The technology industry is up in arms over President Barack Obama's plans to roll back some of the tax protections for companies that enjoy the benefit of lower tax rates on profits earned outside the United States.
Tech giants Hewlett-Packard Co., IBM Corp., Cisco Systems Inc., Microsoft Corp. and Google Inc. each saved more than $1 billion through lower foreign tax rates last year, for a total tax benefit of $7.4 billion. By keeping profits outside the US, companies can pay the lower tax
rates of the countries they invest in rather than the higher rates in
the US. President Obama's plan seeks to tax at least a portion of the
money that companies keep overseas.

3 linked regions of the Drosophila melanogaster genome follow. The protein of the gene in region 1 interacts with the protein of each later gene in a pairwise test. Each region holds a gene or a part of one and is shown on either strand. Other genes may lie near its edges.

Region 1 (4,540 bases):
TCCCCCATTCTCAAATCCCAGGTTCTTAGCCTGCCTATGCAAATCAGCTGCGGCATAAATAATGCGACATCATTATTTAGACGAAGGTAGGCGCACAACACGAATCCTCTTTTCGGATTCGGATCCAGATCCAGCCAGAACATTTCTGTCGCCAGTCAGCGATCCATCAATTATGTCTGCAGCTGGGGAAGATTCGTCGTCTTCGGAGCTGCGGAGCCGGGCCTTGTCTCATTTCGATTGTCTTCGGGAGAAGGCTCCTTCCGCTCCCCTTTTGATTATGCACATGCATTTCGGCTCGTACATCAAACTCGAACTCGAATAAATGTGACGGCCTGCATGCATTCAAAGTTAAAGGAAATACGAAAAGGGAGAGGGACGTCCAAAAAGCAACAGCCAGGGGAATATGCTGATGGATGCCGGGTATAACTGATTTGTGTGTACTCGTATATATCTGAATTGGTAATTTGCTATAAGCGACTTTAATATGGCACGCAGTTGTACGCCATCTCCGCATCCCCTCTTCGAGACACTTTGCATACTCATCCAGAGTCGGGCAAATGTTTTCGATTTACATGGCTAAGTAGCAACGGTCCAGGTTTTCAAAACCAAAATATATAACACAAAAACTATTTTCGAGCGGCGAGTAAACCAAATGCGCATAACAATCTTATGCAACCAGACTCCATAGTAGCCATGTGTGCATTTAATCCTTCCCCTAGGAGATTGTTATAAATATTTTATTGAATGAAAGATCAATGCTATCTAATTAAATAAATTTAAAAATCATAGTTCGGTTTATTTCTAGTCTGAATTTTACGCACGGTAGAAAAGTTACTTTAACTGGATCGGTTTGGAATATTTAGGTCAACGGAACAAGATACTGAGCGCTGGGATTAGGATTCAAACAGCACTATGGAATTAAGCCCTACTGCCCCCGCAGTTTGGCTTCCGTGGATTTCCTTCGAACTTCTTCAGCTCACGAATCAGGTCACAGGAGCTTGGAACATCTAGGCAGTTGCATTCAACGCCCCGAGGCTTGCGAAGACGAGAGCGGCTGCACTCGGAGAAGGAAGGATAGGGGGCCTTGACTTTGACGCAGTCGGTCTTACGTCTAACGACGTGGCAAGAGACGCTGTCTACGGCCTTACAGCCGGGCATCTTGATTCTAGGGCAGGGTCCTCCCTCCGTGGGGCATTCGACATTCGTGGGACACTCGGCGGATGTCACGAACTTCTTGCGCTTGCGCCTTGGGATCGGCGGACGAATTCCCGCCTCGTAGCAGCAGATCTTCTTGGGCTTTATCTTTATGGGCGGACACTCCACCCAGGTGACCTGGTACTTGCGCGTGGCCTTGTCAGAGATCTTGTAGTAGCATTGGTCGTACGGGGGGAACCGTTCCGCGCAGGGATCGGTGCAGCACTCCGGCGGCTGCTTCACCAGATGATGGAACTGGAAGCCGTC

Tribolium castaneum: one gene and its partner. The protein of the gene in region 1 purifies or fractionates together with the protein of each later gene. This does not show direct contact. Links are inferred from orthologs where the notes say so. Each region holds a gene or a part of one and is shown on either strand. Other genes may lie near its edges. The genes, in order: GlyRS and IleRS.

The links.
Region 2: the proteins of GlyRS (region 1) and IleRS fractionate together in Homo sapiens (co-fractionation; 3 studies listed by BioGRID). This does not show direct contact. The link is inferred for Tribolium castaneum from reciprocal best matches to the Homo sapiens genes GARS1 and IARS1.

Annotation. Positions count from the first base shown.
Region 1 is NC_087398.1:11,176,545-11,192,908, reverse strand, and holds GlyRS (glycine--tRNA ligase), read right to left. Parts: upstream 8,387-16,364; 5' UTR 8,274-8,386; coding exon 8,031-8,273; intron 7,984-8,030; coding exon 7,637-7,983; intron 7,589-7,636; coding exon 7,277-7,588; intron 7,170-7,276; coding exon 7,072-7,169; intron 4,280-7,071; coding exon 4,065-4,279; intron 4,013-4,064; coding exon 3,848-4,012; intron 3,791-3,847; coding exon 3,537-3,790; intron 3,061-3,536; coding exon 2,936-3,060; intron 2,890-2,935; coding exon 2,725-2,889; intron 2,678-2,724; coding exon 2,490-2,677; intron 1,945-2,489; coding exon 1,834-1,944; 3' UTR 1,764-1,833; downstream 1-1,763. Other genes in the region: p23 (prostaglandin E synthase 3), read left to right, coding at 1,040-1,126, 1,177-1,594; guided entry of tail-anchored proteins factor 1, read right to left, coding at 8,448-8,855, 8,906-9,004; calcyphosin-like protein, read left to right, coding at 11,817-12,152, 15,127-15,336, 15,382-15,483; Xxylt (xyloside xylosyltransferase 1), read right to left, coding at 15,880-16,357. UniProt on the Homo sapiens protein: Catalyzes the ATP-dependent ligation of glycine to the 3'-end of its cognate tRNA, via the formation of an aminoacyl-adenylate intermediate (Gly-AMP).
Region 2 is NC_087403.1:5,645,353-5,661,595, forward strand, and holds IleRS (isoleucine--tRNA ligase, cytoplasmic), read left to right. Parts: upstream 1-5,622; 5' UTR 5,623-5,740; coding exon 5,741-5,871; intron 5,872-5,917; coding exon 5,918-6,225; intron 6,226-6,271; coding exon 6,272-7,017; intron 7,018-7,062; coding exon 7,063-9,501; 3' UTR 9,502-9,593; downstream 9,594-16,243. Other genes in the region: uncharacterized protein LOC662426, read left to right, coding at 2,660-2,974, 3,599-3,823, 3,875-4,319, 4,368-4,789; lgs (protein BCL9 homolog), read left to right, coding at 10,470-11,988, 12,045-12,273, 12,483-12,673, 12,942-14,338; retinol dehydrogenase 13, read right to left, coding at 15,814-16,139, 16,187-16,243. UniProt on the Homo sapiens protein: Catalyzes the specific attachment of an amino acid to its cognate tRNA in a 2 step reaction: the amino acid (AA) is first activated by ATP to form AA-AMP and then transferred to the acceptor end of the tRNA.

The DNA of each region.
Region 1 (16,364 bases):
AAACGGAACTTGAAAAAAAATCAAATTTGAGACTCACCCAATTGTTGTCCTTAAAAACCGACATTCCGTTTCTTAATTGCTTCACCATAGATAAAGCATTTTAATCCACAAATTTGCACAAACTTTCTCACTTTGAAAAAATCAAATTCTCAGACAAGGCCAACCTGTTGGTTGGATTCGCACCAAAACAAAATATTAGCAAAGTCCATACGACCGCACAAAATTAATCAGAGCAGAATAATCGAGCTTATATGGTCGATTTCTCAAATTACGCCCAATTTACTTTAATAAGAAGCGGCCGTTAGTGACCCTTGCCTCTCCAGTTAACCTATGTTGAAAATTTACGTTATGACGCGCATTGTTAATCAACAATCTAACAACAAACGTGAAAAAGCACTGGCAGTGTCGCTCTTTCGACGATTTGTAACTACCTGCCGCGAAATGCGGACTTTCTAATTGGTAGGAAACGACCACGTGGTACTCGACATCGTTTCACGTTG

High-tech companies, while certainly not the only companies who inured
a benefit from the current tax scheme, have been increasingly expanding
overseas, and see the foreign markets as essential to the industry's
Carl Guardino, chief executive of Silicon Valley Leadership Group, says
that these expanding markets create additional revenue, which the
companies can then use to create job opportunities back in the US.
Without the tax benefits, however, Guardino sees the overseas
opportunities diminishing as American high-tech companies would be
forced to operate at a competitive disadvantage.
This would prevent the companies from broadening their domestic
payrolls, according to Guardino, which goes against the Obama
plan's stated goal of job creation.
See Also: Obama's tax plans raises high-tech hackles (AP)